Fortunately, emerging alternatives and increased vendor competition are offering users new choices while driving the cost of the software down.

For example, Xen, an oft-hyped open source project, and an emerging low-level software for allowing multiple OSs to share the same physical hardware, has the potential to give users better performance at much more attractive price points. Xen has a broad ecosystem (Virtual Iron is one of the key contributors) that includes all the major processor manufacturers, server companies and operating system providers.  These companies are working together to deliver virtualization functionality that is based on broadly adopted industry standards. This community has formed an extended testing team, further driving quality improvements. The entire ecosystem is benefiting from having so much talent contribute to the development of Xen-based solutions and running the software through its paces. Open source technologies like Xen have a history of providing improved functionality, better performance, and lower total cost of ownership than proprietary technologies.  Unlike proprietary technologies, Xen is free and as a result, will rapidly make its way into commercial offerings and end user solutions. Costs will come down, making it more cost-effective to deploy virtualization to every server throughout an enterprise's IT infrastructure.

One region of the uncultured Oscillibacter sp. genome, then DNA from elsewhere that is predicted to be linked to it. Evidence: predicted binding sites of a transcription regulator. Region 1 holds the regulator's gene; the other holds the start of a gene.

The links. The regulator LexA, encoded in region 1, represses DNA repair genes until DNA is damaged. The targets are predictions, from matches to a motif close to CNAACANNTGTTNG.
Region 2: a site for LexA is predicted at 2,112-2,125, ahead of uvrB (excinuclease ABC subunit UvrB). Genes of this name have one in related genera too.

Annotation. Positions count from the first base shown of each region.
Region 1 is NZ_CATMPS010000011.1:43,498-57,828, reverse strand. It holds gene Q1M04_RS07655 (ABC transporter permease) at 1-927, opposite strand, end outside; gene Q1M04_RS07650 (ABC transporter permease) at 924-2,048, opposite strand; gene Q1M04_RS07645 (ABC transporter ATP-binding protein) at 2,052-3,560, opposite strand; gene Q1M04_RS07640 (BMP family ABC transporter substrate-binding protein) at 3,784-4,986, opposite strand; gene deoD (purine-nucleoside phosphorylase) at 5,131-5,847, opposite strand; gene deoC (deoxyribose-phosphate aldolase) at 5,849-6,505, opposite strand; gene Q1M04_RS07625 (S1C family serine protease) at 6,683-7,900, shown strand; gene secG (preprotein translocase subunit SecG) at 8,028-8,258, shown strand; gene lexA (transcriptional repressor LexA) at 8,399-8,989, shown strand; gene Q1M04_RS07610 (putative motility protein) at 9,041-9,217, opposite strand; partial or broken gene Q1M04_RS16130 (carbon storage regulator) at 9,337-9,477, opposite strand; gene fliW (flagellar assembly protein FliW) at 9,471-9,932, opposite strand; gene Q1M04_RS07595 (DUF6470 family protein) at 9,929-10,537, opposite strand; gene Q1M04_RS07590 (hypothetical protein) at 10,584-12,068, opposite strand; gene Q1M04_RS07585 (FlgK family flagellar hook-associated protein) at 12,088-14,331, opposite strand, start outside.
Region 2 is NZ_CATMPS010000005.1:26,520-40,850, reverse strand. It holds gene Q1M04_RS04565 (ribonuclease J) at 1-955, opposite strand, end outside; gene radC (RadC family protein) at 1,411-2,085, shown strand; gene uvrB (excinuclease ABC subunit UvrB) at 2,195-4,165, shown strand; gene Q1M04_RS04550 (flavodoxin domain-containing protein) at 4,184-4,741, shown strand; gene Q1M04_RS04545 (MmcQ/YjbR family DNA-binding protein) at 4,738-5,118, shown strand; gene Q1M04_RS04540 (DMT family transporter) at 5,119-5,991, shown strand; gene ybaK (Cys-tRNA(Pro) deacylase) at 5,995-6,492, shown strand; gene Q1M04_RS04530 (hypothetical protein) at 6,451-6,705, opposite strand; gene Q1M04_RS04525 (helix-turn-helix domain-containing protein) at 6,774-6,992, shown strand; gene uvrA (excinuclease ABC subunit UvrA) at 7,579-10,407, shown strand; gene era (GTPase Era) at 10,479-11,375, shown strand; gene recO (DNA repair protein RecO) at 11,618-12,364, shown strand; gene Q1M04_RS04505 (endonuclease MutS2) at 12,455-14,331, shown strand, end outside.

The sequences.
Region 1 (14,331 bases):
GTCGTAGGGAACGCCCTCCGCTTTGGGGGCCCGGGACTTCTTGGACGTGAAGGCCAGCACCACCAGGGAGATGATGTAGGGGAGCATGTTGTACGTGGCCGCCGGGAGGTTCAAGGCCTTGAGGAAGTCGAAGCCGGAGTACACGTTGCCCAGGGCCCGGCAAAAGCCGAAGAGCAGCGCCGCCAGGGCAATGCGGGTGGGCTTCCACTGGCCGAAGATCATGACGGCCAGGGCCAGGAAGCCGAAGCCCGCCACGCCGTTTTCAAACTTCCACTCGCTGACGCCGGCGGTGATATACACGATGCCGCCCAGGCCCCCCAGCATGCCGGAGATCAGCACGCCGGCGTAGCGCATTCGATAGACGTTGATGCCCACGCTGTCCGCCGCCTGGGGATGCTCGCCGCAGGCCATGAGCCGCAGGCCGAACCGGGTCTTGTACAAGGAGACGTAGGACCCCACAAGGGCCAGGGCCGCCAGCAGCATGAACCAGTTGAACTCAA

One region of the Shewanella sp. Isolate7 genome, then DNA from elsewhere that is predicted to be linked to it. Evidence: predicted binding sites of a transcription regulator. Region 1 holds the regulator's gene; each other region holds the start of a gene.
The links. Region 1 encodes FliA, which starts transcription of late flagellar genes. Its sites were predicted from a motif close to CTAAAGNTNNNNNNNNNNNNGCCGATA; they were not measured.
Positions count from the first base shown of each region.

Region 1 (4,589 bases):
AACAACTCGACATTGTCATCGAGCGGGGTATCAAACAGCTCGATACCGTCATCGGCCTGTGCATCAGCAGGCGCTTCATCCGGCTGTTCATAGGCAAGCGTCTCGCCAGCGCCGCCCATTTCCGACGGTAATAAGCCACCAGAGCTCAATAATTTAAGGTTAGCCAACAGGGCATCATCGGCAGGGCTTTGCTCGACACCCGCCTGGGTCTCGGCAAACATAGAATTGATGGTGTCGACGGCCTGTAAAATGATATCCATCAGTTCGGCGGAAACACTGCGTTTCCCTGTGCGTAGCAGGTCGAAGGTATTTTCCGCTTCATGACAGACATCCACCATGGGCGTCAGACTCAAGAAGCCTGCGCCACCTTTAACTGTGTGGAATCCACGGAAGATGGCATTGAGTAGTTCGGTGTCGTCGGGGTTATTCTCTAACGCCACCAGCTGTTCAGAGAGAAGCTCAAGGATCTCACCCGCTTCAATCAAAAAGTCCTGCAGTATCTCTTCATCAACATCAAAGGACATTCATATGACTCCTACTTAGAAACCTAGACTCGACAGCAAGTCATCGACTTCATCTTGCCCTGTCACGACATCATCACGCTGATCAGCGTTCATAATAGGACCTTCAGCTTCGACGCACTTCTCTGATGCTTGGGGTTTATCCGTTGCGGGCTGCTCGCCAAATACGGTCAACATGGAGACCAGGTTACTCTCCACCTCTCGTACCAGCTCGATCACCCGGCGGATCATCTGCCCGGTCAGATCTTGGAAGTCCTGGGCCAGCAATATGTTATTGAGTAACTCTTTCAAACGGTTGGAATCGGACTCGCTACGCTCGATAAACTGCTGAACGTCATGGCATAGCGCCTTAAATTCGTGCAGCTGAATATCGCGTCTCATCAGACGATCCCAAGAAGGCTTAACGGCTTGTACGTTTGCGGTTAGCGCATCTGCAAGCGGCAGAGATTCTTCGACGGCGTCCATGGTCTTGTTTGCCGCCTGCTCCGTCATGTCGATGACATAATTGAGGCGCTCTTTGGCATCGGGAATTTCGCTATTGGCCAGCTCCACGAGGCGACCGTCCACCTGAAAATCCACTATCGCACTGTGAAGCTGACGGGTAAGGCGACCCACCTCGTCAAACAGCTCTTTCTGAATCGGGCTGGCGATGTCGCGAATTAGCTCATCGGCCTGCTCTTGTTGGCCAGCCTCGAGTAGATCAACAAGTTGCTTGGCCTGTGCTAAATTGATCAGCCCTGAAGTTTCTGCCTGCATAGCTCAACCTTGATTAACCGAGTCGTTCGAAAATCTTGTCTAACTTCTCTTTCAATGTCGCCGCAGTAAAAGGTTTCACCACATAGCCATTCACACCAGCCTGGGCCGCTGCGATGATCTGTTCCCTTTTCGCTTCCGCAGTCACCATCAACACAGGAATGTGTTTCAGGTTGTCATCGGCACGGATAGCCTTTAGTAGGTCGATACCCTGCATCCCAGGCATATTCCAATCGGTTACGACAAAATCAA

Indeed, history also shows that open source offerings, when generally accepted, tend to catch up fast to their proprietary counterparts. Although the current proprietary offerings have a few years head start on Xen, we expect that gap to close quickly. Hypervisor support for chip-assisted virtualization quickly negated several years worth of VMWare's development efforts. In addition, the Xen project and ecosystem have clearly reached critical mass and the Xen hypervisor is emerging as the de facto standard base to be used in server virtualization. The tidal wave of innovation has begun and it opens up a whole new set of alternatives and economic opportunities for users.

Edited: 05/01/2006 at 07:17 AM by alex

    Posted By: Alex Vasilevsky @ 04/28/2006 04:07 PM     Alex's Blog     Comments (1)